Peak Streamflow Determinations in Nevada: A Cooperative Program with the USGS and Nevada Department of Transportation

Fact Sheet 2021-3015
Prepared in cooperation with Nevada Department of Transportation
By:

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Background

Floods are one of the most costly and frequent natural disasters in Nevada. For example, the 1997 New Year’s flood has been estimated to have caused more than $1 billion in damage across northern Nevada (Truckee River Flood Management Authority, 2017). In 2014, more than 2 miles of Interstate 15 in southern Nevada was heavily damaged by the remnants of Hurricane Norbert combined with monsoonal rains (Sutko, 2015). Flooding in Nevada is highly variable in cause and the season of the year. Flooding can be caused by snowmelt, rain on snow, and flash flooding during thunderstorms. Peak streamflow estimates are critical for planning by government agencies; designation of flood zones; and design of infrastructure including culverts, bridges, and roadways. In order to provide accurate estimates of flood frequencies, long-term data collection of peak streamflows would be needed because the accuracy of estimates improves with longer datasets.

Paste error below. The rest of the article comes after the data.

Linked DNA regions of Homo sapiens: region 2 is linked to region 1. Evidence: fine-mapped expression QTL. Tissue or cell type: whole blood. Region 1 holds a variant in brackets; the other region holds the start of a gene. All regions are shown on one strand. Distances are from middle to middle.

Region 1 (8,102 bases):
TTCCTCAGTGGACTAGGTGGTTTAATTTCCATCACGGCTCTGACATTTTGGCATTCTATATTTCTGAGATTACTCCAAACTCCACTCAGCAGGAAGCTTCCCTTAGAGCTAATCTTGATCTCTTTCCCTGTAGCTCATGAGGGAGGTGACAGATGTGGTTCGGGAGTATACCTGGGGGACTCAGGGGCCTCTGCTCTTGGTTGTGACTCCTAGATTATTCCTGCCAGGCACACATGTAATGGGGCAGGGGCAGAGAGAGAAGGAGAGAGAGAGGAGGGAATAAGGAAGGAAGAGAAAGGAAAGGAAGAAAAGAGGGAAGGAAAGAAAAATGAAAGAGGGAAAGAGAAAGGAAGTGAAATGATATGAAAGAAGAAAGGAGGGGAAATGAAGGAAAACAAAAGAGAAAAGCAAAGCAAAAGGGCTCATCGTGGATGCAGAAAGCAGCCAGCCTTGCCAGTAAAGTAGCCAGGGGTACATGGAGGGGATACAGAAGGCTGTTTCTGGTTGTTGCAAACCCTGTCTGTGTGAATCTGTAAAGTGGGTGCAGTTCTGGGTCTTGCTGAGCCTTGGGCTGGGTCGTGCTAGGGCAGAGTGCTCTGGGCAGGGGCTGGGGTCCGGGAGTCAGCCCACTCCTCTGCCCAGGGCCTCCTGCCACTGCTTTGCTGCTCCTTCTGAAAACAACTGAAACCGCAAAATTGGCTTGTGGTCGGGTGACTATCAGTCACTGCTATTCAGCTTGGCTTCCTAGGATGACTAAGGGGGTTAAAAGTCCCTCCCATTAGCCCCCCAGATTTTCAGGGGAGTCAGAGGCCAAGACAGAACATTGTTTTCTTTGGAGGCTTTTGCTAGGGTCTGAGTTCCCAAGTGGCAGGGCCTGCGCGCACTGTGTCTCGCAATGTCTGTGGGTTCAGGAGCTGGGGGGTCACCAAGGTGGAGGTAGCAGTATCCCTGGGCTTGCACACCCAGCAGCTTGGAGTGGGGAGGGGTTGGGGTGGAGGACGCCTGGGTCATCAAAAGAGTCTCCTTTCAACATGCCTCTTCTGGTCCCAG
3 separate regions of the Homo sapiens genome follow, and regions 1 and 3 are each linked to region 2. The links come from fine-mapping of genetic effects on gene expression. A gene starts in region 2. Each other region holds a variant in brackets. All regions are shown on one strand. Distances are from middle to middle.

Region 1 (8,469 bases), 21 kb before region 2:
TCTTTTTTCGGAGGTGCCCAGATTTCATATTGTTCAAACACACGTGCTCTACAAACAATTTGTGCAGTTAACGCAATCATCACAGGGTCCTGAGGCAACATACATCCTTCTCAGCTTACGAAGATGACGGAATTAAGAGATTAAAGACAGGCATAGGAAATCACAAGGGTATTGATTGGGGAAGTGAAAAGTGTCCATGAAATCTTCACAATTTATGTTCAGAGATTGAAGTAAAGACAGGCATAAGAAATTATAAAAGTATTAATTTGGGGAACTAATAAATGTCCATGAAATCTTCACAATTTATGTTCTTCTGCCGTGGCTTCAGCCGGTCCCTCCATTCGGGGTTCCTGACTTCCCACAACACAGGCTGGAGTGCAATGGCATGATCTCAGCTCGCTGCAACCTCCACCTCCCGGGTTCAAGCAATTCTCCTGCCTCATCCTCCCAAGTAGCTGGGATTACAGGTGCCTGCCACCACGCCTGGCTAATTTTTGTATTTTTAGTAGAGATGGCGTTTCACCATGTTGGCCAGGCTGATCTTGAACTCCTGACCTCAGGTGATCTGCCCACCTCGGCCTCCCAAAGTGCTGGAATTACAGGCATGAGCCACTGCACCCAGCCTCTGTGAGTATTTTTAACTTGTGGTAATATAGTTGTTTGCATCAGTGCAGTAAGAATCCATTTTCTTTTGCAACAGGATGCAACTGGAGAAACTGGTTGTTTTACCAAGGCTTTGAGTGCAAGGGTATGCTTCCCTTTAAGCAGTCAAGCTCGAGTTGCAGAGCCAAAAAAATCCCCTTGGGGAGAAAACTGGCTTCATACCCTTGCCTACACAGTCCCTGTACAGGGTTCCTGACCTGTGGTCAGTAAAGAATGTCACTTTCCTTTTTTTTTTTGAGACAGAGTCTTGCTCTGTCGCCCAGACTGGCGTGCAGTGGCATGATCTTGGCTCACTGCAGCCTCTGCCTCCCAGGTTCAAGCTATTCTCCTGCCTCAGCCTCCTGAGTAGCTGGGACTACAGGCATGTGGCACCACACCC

Suggested Citation

Schmidt, K., 2021, Peak streamflow determinations in Nevada: A cooperative program with the USGS and Nevada Department of Transportation: U.S. Geological Survey, Fact Sheet 2021-3015, 4 p., https://doi.org/10.3133/fs20213015.

ISSN: 2327-6932 (online)

Study Area

Publication type Report
Publication Subtype USGS Numbered Series
Title Peak streamflow determinations in Nevada: A cooperative program with the USGS and Nevada Department of Transportation
Series title Fact Sheet
Series number 2021-3015
DOI 10.3133/fs20213015
Year Published 2021
Language English
Publisher U.S. Geological Survey
Publisher location Reston, VA
Contributing office(s) Nevada Water Science Center
Description 4 p.
Country United States
State Nevada
Online Only (Y/N) Y
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